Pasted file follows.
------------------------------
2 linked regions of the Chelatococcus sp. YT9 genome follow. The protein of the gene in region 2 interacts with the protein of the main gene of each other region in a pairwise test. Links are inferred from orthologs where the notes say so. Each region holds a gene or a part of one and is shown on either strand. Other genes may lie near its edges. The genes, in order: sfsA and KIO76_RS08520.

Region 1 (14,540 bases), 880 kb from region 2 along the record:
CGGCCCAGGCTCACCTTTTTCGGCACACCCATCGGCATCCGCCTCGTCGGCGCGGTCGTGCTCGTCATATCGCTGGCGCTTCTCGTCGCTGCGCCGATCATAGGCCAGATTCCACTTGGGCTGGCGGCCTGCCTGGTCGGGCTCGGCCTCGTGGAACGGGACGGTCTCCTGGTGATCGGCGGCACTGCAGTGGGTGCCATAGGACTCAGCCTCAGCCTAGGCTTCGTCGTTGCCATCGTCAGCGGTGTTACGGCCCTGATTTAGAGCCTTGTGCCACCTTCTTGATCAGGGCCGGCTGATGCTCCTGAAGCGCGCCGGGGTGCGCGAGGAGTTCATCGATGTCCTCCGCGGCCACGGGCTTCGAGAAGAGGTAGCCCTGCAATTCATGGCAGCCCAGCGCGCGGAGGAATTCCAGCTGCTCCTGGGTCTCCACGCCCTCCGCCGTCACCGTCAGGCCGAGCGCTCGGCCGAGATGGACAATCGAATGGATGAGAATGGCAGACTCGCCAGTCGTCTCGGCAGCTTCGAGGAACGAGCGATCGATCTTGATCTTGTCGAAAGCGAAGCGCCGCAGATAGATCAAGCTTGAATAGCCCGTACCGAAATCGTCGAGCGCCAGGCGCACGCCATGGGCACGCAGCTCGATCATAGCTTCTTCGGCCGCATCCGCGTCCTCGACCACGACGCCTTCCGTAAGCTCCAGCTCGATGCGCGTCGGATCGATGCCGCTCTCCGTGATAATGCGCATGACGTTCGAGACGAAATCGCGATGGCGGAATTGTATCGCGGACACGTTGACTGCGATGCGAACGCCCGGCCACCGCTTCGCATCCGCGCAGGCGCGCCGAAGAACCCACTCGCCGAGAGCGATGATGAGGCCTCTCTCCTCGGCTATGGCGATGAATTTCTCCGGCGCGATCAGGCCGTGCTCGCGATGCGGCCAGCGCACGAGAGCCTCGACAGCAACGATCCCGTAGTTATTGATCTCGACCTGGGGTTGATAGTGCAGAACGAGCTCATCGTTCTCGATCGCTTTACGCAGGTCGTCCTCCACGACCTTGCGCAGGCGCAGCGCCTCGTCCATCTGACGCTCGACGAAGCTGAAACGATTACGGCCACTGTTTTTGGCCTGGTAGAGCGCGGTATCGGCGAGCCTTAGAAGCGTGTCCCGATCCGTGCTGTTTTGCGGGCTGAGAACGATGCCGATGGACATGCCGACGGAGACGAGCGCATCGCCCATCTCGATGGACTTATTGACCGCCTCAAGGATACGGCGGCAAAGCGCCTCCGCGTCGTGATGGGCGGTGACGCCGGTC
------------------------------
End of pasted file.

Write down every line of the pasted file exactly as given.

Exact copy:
2 linked regions of the Chelatococcus sp. YT9 genome follow. The protein of the gene in region 2 interacts with the protein of the main gene of each other region in a pairwise test. Links are inferred from orthologs where the notes say so. Each region holds a gene or a part of one and is shown on either strand. Other genes may lie near its edges. The genes, in order: sfsA and KIO76_RS08520.

Region 1 (14,540 bases), 880 kb from region 2 along the record:
CGGCCCAGGCTCACCTTTTTCGGCACACCCATCGGCATCCGCCTCGTCGGCGCGGTCGTGCTCGTCATATCGCTGGCGCTTCTCGTCGCTGCGCCGATCATAGGCCAGATTCCACTTGGGCTGGCGGCCTGCCTGGTCGGGCTCGGCCTCGTGGAACGGGACGGTCTCCTGGTGATCGGCGGCACTGCAGTGGGTGCCATAGGACTCAGCCTCAGCCTAGGCTTCGTCGTTGCCATCGTCAGCGGTGTTACGGCCCTGATTTAGAGCCTTGTGCCACCTTCTTGATCAGGGCCGGCTGATGCTCCTGAAGCGCGCCGGGGTGCGCGAGGAGTTCATCGATGTCCTCCGCGGCCACGGGCTTCGAGAAGAGGTAGCCCTGCAATTCATGGCAGCCCAGCGCGCGGAGGAATTCCAGCTGCTCCTGGGTCTCCACGCCCTCCGCCGTCACCGTCAGGCCGAGCGCTCGGCCGAGATGGACAATCGAATGGATGAGAATGGCAGACTCGCCAGTCGTCTCGGCAGCTTCGAGGAACGAGCGATCGATCTTGATCTTGTCGAAAGCGAAGCGCCGCAGATAGATCAAGCTTGAATAGCCCGTACCGAAATCGTCGAGCGCCAGGCGCACGCCATGGGCACGCAGCTCGATCATAGCTTCTTCGGCCGCATCCGCGTCCTCGACCACGACGCCTTCCGTAAGCTCCAGCTCGATGCGCGTCGGATCGATGCCGCTCTCCGTGATAATGCGCATGACGTTCGAGACGAAATCGCGATGGCGGAATTGTATCGCGGACACGTTGACTGCGATGCGAACGCCCGGCCACCGCTTCGCATCCGCGCAGGCGCGCCGAAGAACCCACTCGCCGAGAGCGATGATGAGGCCTCTCTCCTCGGCTATGGCGATGAATTTCTCCGGCGCGATCAGGCCGTGCTCGCGATGCGGCCAGCGCACGAGAGCCTCGACAGCAACGATCCCGTAGTTATTGATCTCGACCTGGGGTTGATAGTGCAGAACGAGCTCATCGTTCTCGATCGCTTTACGCAGGTCGTCCTCCACGACCTTGCGCAGGCGCAGCGCCTCGTCCATCTGACGCTCGACGAAGCTGAAACGATTACGGCCACTGTTTTTGGCCTGGTAGAGCGCGGTATCGGCGAGCCTTAGAAGCGTGTCCCGATCCGTGCTGTTTTGCGGGCTGAGAACGATGCCGATGGACATGCCGACGGAGACGAGCGCATCGCCCATCTCGATGGACTTATTGACCGCCTCAAGGATACGGCGGCAAAGCGCCTCCGCGTCGTGATGGGCGGTGACGCCGGTC